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The Dirty Dozen: How Twelve Supreme Court Cases Radicallly Expanded Government and Eroded Freedom

Tuesday July 2008


Robert A. Levy Senior Fellow, Cato Institute, William H. Mellor, President & General Counsel, Institute for Justice
William H. Mellor President & General Counsel, Institute for Justice

How did we get from our Founders’ Constitution, which established limited government, to today’s Constitution, which endorses expanded government and curtails individual rights? That journey is the story of The Dirty Dozen—a book about 12 U.S. Supreme Court cases since the New Deal that radically changed the course of American history away from constitutional government.

Robert A. Levy and William H. Mellor explain how the “dirty dozen” cases have had a profound effect on the rule of law and the lives of ordinary Americans. While some of the cases are well known, others are often unfamiliar even to lawyers. Yet each had the effect of amending numerous provisions of the Constitution.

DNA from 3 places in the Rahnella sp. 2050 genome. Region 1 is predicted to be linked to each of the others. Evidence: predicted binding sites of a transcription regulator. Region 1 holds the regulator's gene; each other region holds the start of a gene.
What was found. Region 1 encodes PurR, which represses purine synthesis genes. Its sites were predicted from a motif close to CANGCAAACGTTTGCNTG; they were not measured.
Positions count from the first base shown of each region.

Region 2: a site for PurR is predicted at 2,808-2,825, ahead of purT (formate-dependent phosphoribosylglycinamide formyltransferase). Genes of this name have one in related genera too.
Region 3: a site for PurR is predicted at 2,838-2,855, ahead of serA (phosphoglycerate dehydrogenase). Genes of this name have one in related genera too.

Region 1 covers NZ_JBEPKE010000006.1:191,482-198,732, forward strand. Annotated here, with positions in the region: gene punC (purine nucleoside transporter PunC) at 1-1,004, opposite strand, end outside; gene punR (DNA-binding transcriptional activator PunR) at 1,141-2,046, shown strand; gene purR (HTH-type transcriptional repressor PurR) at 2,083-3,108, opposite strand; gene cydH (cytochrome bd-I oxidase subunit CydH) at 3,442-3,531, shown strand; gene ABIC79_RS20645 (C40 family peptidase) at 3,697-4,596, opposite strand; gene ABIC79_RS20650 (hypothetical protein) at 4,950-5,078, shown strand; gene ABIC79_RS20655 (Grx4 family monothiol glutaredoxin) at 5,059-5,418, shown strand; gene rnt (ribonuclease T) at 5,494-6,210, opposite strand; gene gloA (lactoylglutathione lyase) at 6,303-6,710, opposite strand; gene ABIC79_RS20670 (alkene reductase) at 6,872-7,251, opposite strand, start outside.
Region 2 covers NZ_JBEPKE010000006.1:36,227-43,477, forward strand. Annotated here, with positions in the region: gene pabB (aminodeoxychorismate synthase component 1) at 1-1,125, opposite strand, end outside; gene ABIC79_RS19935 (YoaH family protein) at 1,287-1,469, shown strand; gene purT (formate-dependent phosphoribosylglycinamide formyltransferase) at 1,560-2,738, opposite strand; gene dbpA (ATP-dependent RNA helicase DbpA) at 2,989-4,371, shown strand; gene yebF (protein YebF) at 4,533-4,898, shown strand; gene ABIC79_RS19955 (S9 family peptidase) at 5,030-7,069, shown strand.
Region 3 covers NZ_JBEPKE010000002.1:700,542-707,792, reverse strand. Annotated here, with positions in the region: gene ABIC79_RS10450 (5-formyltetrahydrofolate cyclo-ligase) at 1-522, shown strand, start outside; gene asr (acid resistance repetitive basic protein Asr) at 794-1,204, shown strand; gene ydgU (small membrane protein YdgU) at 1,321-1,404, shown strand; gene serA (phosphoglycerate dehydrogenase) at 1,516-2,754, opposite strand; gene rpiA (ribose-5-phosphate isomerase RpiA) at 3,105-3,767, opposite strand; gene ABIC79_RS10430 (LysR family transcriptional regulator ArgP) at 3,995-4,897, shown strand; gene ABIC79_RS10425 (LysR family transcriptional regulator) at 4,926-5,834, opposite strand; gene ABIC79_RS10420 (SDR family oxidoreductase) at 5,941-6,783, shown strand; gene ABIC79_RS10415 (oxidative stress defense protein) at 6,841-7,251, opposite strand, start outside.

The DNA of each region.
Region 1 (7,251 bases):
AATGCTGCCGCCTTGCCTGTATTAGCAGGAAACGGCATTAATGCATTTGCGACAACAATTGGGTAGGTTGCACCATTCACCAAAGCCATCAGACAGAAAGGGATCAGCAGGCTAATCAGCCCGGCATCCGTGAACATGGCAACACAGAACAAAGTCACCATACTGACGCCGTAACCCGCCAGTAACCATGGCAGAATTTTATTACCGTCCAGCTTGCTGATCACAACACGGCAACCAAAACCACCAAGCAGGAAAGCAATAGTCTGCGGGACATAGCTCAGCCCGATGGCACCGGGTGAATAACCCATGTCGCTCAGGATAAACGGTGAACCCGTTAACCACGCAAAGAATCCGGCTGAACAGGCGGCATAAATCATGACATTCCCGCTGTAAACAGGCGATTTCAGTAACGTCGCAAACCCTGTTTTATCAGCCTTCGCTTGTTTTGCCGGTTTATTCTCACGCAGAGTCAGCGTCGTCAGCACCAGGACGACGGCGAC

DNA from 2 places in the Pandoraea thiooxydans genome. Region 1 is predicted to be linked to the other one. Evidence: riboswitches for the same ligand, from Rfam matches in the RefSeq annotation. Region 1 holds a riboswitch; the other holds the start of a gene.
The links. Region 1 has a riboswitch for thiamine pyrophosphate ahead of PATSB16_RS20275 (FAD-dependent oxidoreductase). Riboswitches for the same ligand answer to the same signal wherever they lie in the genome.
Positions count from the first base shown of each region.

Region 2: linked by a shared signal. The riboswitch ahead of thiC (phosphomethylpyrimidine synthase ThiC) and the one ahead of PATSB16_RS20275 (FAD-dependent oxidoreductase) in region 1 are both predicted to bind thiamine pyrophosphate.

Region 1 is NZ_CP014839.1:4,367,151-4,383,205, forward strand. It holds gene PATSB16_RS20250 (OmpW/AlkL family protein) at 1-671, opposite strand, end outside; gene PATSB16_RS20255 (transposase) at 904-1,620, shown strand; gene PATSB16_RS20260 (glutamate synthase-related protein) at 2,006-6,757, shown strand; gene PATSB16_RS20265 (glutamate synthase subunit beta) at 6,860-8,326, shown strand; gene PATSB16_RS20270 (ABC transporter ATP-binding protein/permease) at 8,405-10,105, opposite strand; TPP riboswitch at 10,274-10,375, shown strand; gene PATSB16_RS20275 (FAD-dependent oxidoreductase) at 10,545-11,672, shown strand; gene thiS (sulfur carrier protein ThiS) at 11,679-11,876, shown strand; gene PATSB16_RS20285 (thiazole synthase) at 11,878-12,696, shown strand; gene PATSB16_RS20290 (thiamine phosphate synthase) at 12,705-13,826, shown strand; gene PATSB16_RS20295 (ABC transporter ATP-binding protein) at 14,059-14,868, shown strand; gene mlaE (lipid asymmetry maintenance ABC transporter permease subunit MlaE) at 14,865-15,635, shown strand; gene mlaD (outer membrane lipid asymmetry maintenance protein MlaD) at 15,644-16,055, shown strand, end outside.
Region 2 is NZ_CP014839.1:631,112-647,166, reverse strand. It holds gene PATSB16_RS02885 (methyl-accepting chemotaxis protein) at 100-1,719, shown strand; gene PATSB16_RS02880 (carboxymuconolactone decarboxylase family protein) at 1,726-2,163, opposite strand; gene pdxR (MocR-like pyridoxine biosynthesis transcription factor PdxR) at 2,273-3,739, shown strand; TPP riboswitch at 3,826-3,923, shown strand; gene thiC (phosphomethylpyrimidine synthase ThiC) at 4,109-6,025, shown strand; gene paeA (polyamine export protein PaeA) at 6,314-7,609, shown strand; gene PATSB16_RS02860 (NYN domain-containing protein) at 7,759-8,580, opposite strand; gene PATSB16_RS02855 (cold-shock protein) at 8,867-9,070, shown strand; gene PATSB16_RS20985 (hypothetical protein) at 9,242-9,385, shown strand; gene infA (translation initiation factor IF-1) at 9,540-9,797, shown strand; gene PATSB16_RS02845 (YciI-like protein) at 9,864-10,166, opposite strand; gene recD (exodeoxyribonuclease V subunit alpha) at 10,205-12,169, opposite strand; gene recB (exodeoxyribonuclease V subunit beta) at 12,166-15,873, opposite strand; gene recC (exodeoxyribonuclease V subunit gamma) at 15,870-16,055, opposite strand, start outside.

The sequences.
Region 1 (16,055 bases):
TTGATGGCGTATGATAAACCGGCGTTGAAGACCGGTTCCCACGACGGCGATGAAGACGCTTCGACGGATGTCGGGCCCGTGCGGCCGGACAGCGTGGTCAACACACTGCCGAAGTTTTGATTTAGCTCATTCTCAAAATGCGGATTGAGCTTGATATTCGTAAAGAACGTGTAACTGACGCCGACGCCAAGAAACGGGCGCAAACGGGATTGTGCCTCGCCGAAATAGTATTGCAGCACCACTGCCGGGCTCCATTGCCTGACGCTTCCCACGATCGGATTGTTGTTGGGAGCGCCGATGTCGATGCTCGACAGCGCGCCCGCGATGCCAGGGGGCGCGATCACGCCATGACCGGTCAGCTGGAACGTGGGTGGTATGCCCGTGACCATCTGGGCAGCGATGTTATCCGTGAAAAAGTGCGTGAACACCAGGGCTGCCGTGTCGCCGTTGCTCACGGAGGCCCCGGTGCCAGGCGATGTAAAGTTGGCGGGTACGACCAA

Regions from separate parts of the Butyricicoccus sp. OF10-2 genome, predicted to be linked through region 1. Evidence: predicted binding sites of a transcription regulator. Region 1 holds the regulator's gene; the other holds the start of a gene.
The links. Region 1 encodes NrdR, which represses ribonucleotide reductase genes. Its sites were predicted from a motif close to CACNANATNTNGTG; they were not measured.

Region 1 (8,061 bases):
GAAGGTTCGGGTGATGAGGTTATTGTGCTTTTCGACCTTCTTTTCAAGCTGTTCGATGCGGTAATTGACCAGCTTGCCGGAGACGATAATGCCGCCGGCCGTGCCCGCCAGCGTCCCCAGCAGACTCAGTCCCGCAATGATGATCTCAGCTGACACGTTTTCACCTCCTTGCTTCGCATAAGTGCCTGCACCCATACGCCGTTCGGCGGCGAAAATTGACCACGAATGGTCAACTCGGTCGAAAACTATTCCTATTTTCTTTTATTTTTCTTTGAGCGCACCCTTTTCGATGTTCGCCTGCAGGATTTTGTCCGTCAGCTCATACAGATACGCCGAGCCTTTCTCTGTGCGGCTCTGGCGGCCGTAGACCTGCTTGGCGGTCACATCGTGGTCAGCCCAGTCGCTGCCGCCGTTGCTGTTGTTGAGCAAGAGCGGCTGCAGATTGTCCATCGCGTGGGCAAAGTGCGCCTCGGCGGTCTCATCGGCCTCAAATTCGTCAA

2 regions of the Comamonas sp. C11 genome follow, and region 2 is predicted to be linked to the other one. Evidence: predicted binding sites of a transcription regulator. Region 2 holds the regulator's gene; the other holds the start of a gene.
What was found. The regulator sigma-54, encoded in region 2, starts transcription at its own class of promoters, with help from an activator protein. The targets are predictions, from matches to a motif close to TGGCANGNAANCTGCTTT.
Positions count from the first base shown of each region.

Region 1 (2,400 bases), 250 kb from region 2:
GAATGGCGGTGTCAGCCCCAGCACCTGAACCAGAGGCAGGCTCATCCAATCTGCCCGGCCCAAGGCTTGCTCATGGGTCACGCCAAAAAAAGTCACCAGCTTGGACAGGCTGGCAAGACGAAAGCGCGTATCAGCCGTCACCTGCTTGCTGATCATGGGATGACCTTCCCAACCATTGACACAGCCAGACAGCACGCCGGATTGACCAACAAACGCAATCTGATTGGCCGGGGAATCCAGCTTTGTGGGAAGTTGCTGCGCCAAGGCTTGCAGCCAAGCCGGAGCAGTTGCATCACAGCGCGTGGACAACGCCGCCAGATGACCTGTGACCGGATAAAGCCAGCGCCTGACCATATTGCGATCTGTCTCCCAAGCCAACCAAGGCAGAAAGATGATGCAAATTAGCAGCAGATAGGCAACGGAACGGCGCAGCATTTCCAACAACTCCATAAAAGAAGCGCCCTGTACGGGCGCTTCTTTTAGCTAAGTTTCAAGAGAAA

The authors argue that judicial activism has created new constitutional rights out of whole cloth and erased rights that are constitutionally protected. Unlike some who call for the judiciary to defer to legislative and executive authority, Levy and Mellor call for principled and consistent judicial engagement to restore proper respect for the Constitution as it was written.

Levy is the leading constitutional scholar at the nation’s most prominent libertarian think tank, and Mellor heads the nation’s most prominent libertarian nonprofit litigation organization. We hope you will join us for a discussion of their insightful new book.